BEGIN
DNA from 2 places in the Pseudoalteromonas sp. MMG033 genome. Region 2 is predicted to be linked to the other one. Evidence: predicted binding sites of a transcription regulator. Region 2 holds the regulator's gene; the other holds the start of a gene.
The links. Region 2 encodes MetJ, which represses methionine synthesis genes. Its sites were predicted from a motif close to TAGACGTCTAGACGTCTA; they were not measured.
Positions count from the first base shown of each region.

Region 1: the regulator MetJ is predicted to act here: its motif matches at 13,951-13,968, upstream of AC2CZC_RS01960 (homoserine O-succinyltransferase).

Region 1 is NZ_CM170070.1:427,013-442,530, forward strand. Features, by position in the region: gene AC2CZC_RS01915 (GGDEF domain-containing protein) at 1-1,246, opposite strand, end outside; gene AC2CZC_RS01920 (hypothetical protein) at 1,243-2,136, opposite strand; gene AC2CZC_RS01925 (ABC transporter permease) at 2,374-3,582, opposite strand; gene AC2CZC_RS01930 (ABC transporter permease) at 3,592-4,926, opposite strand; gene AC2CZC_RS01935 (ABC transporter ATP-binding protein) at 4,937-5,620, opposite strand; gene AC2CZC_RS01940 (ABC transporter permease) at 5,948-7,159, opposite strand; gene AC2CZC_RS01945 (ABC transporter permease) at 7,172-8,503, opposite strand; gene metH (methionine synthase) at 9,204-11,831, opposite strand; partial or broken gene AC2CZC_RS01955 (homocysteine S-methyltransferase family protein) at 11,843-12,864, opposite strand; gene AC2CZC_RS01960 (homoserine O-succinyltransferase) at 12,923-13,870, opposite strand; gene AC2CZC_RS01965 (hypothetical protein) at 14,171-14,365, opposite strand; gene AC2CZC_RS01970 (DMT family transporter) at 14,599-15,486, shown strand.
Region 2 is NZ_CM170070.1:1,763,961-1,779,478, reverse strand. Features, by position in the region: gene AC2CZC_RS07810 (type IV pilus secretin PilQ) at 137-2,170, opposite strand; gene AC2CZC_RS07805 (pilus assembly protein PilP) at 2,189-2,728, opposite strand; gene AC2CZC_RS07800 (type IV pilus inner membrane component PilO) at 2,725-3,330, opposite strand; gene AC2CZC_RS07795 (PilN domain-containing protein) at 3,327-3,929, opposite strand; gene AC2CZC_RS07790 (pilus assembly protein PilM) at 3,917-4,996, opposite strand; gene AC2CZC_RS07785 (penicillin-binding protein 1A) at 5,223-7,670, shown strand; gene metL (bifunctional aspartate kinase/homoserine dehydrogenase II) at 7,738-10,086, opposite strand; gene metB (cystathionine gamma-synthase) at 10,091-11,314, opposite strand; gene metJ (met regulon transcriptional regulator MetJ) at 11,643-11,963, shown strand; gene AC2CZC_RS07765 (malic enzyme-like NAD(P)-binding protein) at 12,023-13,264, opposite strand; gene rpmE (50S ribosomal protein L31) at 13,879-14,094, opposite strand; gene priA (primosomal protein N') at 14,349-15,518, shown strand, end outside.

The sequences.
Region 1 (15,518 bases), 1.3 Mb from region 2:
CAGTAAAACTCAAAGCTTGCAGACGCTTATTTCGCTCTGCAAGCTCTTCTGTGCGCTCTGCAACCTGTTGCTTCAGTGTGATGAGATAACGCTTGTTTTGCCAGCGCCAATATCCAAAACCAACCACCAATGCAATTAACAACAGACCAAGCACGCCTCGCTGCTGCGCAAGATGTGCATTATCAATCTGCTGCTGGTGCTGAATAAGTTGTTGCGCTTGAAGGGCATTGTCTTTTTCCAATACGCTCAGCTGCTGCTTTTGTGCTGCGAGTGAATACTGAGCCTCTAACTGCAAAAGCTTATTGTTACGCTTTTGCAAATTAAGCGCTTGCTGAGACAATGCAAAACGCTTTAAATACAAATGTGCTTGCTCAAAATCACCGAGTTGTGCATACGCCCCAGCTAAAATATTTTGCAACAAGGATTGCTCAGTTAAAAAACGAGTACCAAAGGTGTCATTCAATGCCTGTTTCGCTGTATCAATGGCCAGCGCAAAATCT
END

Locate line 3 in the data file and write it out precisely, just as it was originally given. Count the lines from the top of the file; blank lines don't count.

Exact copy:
Positions count from the first base shown of each region.